That, of course, is the rub of playing the "nuclear holocaust" scenario: the only way you can be sure that your labor negotiations are really at an impasse is after the fact, when the NLRB says it's there. However, the union's primary argument about "bargaining in good faith" hangs on whether or not demanding a salary cap as a basis of all future negotiation is considered such.
It is likely that the Bush appointees on the board would rule, as long as the league did everything else correctly and by the book, that the league has every right to set down requirements for a deal. That means they can say "any agreement has to have a salary cap" (or "cost certainty," as Bettman has often put it).
It would then become that much harder for the players and the NHLPA to prove the league wasn't acting in good faith. Do remember, of course, that the burden of proof about "good faith bargaining" is on the union, and not on management. You can see how, barring any unforseen circumstances, that would put the players in a hard place.
There's also an external pressure on the NHLPA – if the declaration of an impasse were to be upheld by the NLRB, that would create a precedent; one that the other three major league sports would be more than willing to try to use in their future negotiations. And do remember, the NBA's CBA expires next year, and the NFL's the year after that (and MLB's the year after that). I would doubt that Billy Hunter, Gene Upshaw or (especially) Donald Fehr would want that to happen.
So this brings things back to the present. And, as much posturing as there is about rejecting deals, there is something to be noted in the most recent exchanges of proposals.
Namely, the NHLPA's 24 percent rollback of salaries really wasn't a PR move. It was an act of desperation, along the lines of a team that pulls its goalie when they're down by a goal with two minutes to go in the game.
I've pointed out before that experts in sports labor negotiations saw the 24% rollback as a bad precendent to set in CBA negotiations. The relatively-short history of sports bargaining has never seen such a large giveback, in terms of money, as the NHLPA's latest proposal. The NBA's recent salary giveback for exceeding a percentage of revenue doesn't even come close to what Goodenow and company committed to paper.
That move is a sign – a sign of desperation. It is a clear message from the NHLPA: we'll accept anything but a cap. That is a bad place to be put in, from a negotiation standpoint.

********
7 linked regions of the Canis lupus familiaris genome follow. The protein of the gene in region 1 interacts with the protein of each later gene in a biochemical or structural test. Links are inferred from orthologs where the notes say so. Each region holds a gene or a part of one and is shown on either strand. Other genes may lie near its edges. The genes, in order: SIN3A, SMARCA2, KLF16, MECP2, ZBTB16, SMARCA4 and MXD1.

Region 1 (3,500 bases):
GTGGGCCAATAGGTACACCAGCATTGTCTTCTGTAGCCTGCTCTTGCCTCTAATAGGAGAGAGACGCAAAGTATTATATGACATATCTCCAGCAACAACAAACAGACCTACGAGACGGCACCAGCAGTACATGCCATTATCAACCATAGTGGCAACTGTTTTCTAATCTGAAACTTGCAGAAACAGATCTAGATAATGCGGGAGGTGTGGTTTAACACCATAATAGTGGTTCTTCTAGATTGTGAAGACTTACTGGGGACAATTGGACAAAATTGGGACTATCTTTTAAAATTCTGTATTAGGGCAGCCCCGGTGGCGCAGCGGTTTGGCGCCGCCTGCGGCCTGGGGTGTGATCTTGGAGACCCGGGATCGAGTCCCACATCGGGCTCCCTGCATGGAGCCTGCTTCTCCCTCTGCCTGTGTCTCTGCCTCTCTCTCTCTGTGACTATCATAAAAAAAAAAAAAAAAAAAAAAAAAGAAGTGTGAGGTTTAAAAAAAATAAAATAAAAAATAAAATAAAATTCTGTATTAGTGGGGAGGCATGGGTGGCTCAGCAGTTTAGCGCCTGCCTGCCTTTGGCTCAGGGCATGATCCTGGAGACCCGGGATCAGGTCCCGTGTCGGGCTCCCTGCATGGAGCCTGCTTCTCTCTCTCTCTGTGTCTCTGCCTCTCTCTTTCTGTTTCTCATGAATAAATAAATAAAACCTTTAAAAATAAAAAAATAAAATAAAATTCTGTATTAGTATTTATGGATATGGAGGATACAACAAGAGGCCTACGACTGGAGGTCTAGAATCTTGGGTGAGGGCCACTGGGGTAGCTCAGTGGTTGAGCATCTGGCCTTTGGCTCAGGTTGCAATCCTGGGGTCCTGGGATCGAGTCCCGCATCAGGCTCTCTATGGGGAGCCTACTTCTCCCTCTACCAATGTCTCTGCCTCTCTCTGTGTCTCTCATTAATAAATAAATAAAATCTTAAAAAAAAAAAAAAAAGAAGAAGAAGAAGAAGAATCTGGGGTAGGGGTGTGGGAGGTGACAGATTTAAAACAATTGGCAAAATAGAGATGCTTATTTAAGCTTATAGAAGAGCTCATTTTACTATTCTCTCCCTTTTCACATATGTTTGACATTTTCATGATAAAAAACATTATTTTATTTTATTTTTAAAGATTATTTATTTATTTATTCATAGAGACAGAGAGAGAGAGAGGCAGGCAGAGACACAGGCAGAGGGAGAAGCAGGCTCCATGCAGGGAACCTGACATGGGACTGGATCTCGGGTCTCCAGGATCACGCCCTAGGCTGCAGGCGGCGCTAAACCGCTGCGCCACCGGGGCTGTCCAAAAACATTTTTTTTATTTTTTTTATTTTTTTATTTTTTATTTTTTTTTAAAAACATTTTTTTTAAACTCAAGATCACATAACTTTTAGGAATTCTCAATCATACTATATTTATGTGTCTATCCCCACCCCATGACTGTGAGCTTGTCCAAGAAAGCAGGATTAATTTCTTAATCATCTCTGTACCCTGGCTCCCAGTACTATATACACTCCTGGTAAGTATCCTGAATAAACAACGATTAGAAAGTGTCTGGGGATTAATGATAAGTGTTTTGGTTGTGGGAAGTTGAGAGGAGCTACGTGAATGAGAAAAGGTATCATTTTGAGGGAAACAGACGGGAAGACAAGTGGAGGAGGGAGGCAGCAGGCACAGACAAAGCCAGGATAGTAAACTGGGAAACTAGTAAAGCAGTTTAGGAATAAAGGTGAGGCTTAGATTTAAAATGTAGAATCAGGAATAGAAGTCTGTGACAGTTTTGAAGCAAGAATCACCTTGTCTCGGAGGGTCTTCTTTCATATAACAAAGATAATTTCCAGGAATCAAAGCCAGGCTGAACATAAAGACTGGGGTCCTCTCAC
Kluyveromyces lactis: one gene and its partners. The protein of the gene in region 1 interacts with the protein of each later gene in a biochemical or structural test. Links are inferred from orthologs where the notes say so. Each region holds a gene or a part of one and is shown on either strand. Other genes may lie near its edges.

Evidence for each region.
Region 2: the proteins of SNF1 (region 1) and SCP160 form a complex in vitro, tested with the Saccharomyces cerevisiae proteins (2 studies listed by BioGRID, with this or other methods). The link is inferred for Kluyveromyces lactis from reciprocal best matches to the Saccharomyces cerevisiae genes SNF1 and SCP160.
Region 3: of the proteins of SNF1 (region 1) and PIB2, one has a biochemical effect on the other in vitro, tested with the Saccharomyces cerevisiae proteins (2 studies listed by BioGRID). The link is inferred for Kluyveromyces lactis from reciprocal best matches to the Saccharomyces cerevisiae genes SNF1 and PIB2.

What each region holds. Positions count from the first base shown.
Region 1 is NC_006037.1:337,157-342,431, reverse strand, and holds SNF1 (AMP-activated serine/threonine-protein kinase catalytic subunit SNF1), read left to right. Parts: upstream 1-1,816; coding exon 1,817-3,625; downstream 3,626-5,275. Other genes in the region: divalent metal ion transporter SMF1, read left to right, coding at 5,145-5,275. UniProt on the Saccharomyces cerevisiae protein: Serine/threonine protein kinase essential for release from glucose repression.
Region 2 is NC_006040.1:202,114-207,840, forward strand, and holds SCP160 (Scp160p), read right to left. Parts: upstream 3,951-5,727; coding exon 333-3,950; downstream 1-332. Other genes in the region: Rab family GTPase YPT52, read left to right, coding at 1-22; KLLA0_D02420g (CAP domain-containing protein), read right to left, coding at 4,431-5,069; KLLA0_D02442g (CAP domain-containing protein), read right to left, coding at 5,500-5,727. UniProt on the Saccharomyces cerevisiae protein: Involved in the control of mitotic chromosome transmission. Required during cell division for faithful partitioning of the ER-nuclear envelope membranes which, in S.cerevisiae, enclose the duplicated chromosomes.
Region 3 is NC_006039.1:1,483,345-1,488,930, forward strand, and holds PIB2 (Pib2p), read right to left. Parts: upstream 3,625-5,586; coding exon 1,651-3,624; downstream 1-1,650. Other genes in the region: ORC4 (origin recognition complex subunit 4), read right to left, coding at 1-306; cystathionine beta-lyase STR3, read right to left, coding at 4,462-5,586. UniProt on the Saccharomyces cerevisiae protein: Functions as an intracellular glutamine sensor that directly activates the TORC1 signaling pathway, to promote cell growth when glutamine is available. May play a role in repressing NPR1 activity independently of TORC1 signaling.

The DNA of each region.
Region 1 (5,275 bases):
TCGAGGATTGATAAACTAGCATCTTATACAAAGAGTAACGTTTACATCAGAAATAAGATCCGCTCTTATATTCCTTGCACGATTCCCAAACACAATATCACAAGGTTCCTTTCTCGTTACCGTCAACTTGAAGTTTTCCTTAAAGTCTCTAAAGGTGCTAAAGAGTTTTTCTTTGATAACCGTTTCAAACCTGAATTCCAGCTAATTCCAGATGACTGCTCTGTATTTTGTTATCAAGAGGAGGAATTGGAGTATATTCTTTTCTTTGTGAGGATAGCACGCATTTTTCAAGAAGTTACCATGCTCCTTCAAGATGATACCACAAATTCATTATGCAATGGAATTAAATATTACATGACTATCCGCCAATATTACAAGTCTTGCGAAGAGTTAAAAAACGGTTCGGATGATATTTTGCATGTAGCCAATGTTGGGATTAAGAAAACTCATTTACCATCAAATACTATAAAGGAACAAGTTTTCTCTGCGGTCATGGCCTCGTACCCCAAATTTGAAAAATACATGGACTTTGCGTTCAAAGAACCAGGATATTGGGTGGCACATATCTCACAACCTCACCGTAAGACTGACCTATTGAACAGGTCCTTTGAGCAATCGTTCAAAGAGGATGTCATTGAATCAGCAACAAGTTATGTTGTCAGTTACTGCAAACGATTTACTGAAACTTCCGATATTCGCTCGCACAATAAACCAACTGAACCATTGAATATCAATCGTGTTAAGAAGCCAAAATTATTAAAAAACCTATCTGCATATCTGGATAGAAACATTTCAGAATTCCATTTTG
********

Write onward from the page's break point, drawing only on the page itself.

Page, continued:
I think that it is time that Trevor Linden, Arturs Irbe and the rest of the PA's executive council sit down with Ted Saskin and Bob Goodenow and strongly consider the option of a "soft cap". That may be the only way the two sides can come away from these negotiations with some shred of dignity – and without completely destroying the game in the process.
You'll notice I said "soft cap", not the "hard cap" that the NHL put out there as one of their primary offers. A soft cap, or perhaps more appropriately a "sliding cap", varies based on revenue figures. If the NHLPA can get the cap number to be palatable – perhaps a top-end absolute of 60% and a "penalty phase" of 56% of league-wide revenues – they can sell it to their members as a way of salvaging the season and guaranteeing that, as long as revenues increase league-wide, the free-market system will continue for the top players.
I also think that the NHLPA will seek a lot of concessions in other areas to balance this out. Things like having a greater say in rules development, no restrictions on performance clauses or bonuses (perhaps an NFL-style "pro-rating" of bonuses over the life of the contract?), and a better arbitration system could be chips to cash in over the cap issue.
I believe that the NHL would be willing to consider a soft cap – if the players agreed to it. That way, the Bettman could declare victory and, as they say, get the hell out. Meanwhile, the NHLPA could bide its time, wait until the league is back on its feet financially, and then broach the subject of going capless once again.